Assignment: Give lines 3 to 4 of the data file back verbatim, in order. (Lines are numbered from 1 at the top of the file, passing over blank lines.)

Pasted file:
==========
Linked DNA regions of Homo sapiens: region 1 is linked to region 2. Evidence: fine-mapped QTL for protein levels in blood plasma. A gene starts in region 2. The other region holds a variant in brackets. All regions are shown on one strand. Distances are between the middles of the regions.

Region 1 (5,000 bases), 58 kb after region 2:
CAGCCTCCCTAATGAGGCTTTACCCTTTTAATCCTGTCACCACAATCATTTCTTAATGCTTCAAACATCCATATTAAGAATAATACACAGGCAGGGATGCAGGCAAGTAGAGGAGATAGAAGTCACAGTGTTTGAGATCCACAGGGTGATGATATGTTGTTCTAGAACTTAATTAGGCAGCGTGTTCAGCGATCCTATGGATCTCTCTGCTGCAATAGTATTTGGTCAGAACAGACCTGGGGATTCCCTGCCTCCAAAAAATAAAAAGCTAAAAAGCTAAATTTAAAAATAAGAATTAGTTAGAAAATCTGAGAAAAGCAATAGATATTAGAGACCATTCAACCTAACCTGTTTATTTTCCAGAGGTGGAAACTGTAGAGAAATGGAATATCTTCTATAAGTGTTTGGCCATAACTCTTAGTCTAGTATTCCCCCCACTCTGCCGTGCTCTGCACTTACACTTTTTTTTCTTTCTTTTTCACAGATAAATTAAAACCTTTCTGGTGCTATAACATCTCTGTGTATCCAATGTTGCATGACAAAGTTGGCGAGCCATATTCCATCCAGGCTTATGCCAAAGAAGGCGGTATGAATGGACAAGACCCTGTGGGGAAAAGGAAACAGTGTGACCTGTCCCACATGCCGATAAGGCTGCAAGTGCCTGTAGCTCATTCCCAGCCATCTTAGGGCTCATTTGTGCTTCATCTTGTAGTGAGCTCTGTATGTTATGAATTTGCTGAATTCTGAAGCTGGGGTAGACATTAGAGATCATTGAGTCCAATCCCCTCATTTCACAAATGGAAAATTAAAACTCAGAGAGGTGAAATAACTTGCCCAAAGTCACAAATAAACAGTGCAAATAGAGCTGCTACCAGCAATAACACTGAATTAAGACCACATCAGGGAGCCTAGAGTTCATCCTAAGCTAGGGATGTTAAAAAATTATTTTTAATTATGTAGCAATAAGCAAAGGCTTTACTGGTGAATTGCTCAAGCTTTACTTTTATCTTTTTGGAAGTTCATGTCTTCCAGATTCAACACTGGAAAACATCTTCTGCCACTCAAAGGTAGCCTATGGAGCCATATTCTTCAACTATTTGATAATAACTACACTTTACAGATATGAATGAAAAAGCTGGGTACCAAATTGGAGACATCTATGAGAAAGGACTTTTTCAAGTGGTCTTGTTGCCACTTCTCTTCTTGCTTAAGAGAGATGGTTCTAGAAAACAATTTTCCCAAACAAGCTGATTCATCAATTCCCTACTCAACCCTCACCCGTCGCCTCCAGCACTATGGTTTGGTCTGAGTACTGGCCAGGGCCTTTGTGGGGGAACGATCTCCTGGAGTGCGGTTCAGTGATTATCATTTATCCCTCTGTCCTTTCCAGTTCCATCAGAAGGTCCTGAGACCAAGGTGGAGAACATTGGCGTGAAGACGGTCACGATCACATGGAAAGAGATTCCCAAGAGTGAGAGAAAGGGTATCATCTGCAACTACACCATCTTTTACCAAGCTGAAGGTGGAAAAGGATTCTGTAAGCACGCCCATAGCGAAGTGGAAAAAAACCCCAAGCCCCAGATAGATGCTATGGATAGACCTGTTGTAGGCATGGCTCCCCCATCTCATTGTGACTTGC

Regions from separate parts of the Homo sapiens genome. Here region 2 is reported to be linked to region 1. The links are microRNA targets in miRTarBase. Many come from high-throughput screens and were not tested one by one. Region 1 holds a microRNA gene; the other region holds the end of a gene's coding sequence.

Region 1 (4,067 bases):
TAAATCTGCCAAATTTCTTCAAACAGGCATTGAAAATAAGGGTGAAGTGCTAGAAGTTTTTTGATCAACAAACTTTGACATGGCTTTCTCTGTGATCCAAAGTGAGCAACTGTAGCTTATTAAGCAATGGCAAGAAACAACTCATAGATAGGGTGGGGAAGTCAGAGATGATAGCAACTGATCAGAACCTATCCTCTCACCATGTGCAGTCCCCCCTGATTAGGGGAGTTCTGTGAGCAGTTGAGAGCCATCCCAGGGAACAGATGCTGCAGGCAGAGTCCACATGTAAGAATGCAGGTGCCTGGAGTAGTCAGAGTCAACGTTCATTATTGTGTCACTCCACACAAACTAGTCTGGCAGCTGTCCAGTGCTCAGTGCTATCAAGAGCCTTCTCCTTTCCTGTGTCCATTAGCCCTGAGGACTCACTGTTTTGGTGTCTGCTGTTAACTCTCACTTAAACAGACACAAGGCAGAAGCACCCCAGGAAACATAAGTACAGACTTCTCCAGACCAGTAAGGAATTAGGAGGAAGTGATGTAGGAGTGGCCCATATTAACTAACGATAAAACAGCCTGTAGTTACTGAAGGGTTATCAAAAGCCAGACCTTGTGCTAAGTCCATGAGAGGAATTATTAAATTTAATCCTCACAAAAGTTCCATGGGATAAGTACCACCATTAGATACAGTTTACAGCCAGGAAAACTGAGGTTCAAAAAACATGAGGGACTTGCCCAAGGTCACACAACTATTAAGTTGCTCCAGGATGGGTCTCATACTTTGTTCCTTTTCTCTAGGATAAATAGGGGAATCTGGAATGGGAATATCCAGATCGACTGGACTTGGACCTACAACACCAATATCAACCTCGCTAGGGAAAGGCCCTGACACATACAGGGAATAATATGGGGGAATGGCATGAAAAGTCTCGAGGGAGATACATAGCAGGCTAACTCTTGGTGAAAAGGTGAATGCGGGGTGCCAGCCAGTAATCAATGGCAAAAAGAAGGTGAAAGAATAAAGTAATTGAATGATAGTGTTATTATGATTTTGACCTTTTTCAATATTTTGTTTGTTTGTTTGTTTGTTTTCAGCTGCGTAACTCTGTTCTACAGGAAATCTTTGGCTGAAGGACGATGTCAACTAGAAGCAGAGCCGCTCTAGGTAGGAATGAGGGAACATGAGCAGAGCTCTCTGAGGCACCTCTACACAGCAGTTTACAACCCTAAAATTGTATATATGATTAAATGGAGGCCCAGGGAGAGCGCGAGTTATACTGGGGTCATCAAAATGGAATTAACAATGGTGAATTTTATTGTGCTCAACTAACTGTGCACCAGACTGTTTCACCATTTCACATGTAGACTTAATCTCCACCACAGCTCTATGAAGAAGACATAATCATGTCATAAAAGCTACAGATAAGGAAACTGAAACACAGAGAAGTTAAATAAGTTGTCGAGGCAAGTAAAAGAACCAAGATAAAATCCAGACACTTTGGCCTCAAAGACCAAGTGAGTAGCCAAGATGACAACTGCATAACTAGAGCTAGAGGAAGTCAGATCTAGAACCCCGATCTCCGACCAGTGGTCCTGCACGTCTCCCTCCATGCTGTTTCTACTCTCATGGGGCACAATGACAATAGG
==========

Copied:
CAGCCTCCCTAATGAGGCTTTACCCTTTTAATCCTGTCACCACAATCATTTCTTAATGCTTCAAACATCCATATTAAGAATAATACACAGGCAGGGATGCAGGCAAGTAGAGGAGATAGAAGTCACAGTGTTTGAGATCCACAGGGTGATGATATGTTGTTCTAGAACTTAATTAGGCAGCGTGTTCAGCGATCCTATGGATCTCTCTGCTGCAATAGTATTTGGTCAGAACAGACCTGGGGATTCCCTGCCTCCAAAAAATAAAAAGCTAAAAAGCTAAATTTAAAAATAAGAATTAGTTAGAAAATCTGAGAAAAGCAATAGATATTAGAGACCATTCAACCTAACCTGTTTATTTTCCAGAGGTGGAAACTGTAGAGAAATGGAATATCTTCTATAAGTGTTTGGCCATAACTCTTAGTCTAGTATTCCCCCCACTCTGCCGTGCTCTGCACTTACACTTTTTTTTCTTTCTTTTTCACAGATAAATTAAAACCTTTCTGGTGCTATAACATCTCTGTGTATCCAATGTTGCATGACAAAGTTGGCGAGCCATATTCCATCCAGGCTTATGCCAAAGAAGGCGGTATGAATGGACAAGACCCTGTGGGGAAAAGGAAACAGTGTGACCTGTCCCACATGCCGATAAGGCTGCAAGTGCCTGTAGCTCATTCCCAGCCATCTTAGGGCTCATTTGTGCTTCATCTTGTAGTGAGCTCTGTATGTTATGAATTTGCTGAATTCTGAAGCTGGGGTAGACATTAGAGATCATTGAGTCCAATCCCCTCATTTCACAAATGGAAAATTAAAACTCAGAGAGGTGAAATAACTTGCCCAAAGTCACAAATAAACAGTGCAAATAGAGCTGCTACCAGCAATAACACTGAATTAAGACCACATCAGGGAGCCTAGAGTTCATCCTAAGCTAGGGATGTTAAAAAATTATTTTTAATTATGTAGCAATAAGCAAAGGCTTTACTGGTGAATTGCTCAAGCTTTACTTTTATCTTTTTGGAAGTTCATGTCTTCCAGATTCAACACTGGAAAACATCTTCTGCCACTCAAAGGTAGCCTATGGAGCCATATTCTTCAACTATTTGATAATAACTACACTTTACAGATATGAATGAAAAAGCTGGGTACCAAATTGGAGACATCTATGAGAAAGGACTTTTTCAAGTGGTCTTGTTGCCACTTCTCTTCTTGCTTAAGAGAGATGGTTCTAGAAAACAATTTTCCCAAACAAGCTGATTCATCAATTCCCTACTCAACCCTCACCCGTCGCCTCCAGCACTATGGTTTGGTCTGAGTACTGGCCAGGGCCTTTGTGGGGGAACGATCTCCTGGAGTGCGGTTCAGTGATTATCATTTATCCCTCTGTCCTTTCCAGTTCCATCAGAAGGTCCTGAGACCAAGGTGGAGAACATTGGCGTGAAGACGGTCACGATCACATGGAAAGAGATTCCCAAGAGTGAGAGAAAGGGTATCATCTGCAACTACACCATCTTTTACCAAGCTGAAGGTGGAAAAGGATTCTGTAAGCACGCCCATAGCGAAGTGGAAAAAAACCCCAAGCCCCAGATAGATGCTATGGATAGACCTGTTGTAGGCATGGCTCCCCCATCTCATTGTGACTTGC

Regions from separate parts of the Homo sapiens genome. Here region 2 is reported to be linked to region 1. The links are microRNA targets in miRTarBase. Many come from high-throughput screens and were not tested one by one. Region 1 holds a microRNA gene; the other region holds the end of a gene's coding sequence.